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Making Agency Communications Accessible to Everyone

During an emergency, it is more important than usual for all people to have equal and timely access to urgent communications. Emergencies often disproportionately impact individuals with disabilities, so take extra care to ensure that your digital content conforms to Section 508. 

The following tips will help you to create accessible digital content.

Agency Official Communication

Electronic Documents

  • Use a strong color contrast and avoid pattern backgrounds.
  • Structure content in a layout that is easily read from left to right. When possible, avoid using text boxes, layout tables, and data tables.
  • If data tables are used, ensure column and row headings are included and informative.
  • Choose a font that is clear and easy to read; font size should be at least 10 points for standard text.
  • Use built-in heading styles, such as Title, Heading 1, Heading 2, etc., to create a structured document. This will help readers understand document flow, and the sections relate to one another. 
  • Organize content into bulleted and numbered lists, using built-in styles, to organize content and make it more reader-friendly.
  • When using images that convey information, provide alternative text (ALT text) descriptions that explain the purpose of the image. Avoid using color as the only means to convey information.
  • Use digital signatures instead of handwritten signatures. Scanned documents are not inherently accessible, and they require additional time to make accessible.
  • PDF documents must be tagged and structured per the above guidelines. PDFs of scanned documents (image only) are not accessible without additional effort.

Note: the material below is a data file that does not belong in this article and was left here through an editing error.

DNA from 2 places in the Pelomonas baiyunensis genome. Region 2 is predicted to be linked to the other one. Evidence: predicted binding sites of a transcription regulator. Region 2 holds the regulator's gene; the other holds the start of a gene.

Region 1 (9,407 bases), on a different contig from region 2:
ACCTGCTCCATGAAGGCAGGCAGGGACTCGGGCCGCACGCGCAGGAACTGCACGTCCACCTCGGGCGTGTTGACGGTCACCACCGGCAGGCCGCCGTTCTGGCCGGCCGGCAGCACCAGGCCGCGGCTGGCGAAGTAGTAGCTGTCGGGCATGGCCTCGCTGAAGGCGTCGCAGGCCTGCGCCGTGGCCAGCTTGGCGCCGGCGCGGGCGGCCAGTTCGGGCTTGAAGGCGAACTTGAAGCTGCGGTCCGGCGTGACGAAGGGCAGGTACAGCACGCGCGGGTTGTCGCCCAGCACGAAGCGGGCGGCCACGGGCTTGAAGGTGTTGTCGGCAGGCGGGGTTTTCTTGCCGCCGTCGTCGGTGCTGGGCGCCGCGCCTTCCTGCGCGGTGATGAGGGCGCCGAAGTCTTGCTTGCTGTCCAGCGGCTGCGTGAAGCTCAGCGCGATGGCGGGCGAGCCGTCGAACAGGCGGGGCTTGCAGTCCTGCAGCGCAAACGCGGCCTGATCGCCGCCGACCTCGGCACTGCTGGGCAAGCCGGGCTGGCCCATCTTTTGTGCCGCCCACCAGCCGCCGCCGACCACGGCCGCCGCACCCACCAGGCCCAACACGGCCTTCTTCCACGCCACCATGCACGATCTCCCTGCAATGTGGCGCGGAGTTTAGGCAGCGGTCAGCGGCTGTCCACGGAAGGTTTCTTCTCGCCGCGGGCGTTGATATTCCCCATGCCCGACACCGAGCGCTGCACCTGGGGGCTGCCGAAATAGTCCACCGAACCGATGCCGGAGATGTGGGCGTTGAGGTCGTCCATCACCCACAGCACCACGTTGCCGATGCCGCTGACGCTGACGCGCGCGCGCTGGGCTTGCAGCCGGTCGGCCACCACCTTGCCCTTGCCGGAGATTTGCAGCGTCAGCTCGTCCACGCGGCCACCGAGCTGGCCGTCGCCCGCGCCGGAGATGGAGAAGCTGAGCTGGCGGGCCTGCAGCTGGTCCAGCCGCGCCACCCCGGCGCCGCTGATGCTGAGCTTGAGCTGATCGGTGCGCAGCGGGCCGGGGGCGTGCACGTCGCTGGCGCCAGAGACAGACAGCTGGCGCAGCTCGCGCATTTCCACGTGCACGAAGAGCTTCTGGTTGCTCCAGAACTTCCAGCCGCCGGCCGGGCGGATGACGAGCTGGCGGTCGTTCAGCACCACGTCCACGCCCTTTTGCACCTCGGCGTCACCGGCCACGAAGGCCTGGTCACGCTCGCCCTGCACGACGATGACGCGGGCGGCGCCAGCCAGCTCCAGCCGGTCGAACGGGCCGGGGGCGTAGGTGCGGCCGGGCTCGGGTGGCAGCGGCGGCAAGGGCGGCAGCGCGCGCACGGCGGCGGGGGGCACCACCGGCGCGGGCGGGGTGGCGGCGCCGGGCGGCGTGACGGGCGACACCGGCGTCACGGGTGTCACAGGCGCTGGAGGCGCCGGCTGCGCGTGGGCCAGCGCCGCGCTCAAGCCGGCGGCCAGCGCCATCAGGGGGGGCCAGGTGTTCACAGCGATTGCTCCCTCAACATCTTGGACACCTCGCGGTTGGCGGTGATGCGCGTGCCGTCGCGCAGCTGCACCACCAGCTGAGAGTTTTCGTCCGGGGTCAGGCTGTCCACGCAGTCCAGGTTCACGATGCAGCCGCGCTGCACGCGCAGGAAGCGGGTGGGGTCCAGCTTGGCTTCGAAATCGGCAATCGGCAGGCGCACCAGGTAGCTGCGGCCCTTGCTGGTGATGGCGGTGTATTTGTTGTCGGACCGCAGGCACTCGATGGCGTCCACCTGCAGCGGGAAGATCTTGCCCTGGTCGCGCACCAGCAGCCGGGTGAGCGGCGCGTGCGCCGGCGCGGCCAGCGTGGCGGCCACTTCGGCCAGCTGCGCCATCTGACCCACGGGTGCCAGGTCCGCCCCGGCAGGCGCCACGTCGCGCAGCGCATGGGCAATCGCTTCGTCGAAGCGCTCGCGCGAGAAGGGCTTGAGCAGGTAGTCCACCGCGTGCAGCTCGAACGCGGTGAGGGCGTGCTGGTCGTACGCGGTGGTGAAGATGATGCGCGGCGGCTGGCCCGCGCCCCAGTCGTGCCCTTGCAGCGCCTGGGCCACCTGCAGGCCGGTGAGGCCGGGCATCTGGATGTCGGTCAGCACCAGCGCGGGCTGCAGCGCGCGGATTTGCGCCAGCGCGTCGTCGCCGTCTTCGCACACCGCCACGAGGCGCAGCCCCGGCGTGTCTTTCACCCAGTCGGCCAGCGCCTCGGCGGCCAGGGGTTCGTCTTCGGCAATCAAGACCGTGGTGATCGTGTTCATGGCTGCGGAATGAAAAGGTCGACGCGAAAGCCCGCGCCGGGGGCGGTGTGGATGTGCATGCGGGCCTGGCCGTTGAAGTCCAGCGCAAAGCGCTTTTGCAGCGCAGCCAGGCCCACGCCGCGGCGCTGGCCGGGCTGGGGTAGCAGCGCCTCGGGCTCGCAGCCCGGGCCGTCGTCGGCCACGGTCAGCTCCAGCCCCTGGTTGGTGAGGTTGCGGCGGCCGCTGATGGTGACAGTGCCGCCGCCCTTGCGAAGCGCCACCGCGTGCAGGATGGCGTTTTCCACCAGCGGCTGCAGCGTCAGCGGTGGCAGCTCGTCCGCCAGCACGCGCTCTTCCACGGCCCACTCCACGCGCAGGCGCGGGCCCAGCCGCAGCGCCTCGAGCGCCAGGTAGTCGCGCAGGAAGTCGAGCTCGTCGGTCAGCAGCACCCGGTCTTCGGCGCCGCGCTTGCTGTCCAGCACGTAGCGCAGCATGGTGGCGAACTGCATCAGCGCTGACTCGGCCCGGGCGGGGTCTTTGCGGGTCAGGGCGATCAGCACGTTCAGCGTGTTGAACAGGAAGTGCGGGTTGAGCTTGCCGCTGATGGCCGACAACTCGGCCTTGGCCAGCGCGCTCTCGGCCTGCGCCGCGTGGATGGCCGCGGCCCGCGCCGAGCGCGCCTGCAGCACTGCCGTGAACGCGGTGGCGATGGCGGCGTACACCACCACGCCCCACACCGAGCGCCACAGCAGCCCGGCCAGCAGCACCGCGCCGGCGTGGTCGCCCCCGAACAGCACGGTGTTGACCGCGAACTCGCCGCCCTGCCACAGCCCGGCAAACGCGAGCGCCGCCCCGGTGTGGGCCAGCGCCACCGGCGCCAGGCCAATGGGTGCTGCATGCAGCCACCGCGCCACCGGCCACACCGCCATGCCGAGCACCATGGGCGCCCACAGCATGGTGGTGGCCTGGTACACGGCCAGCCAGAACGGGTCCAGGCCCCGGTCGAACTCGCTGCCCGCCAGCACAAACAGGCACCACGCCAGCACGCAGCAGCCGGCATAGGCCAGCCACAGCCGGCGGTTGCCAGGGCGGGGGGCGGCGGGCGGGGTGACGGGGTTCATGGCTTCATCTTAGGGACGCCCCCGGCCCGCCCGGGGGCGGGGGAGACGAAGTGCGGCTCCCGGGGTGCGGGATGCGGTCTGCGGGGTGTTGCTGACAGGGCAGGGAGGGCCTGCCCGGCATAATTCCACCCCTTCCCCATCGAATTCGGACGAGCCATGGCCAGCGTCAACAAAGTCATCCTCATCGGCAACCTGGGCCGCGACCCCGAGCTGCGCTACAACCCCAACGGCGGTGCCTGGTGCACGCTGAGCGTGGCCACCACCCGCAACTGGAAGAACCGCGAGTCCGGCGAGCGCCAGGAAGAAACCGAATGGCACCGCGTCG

• Provide equivalent text versions of inaccessible documents via accessible HTML, an alternative file format, or within the body of an email.
  • Visit www.section508.gov/create for “how-to” guides, training videos, and a checklist on creating accessible electronic documents.

Webpages

  • Publish content in HTML, rather than in an electronic document, whenever possible. It is typically easier to create accessible content in a web page, and easier for readers, particularly people with disabilities, to view.
  • Use native HTML and proper tagging to create content and page structure (headings, lists, etc.). Basic HTML that follows the HTML specification is accessible.
  • Avoid using only color to convey information.
  • Avoid creating elements with scripting.
  • Associate a descriptive label with each field in a form.
  • Linked text should be unique, meaningful, and explain what the reader will get if they click. Avoid non-descriptive links such as “read more” and “click here.” Clearly labeled hyperlinks improve search engine optimization.
  • Describe meaningful images by including alternative (ALT) text with an equivalent description (or use ALT=”” where an image is ornamental).
  • Include column and row headings on data tables.
  • Visit our Guide to Accessible Web Design & Development for further guidance.
  • The US Web Design System can also help you create more accessible customer experiences.

Videos and Virtual Meetings

  • Captions are required for information provided by speech or sound. Consider using FedRelay solutions, such as Relay Conference Captioning (RCC), to caption your conference call or webinar. 
  • Include descriptions of visual content in speaker narration. Otherwise, provide audio descriptions for information provided through graphics and pictures.
  • Make sure the media player controls are keyboard accessible.
  • Review this Video, Audio and Social guidance for more information.

Social Media

  • Verify that your chosen platforms allow for the addition of captions on images or videos.
    • For images without ALT text, caption the images in the text of the post.
    • For inaccessible videos, include a link to an accessible version of the video on your agency website.
  • Review this Video, Audio and Social guidance for more information.

Please contact us at Section.508@gsa.gov if you have questions or need additional assistance.

This guidance was developed by the Federal CIO Council’s Interagency Accessibility Community of Practice Leadership Team, and GSA’s Government-wide IT Accessibility Program.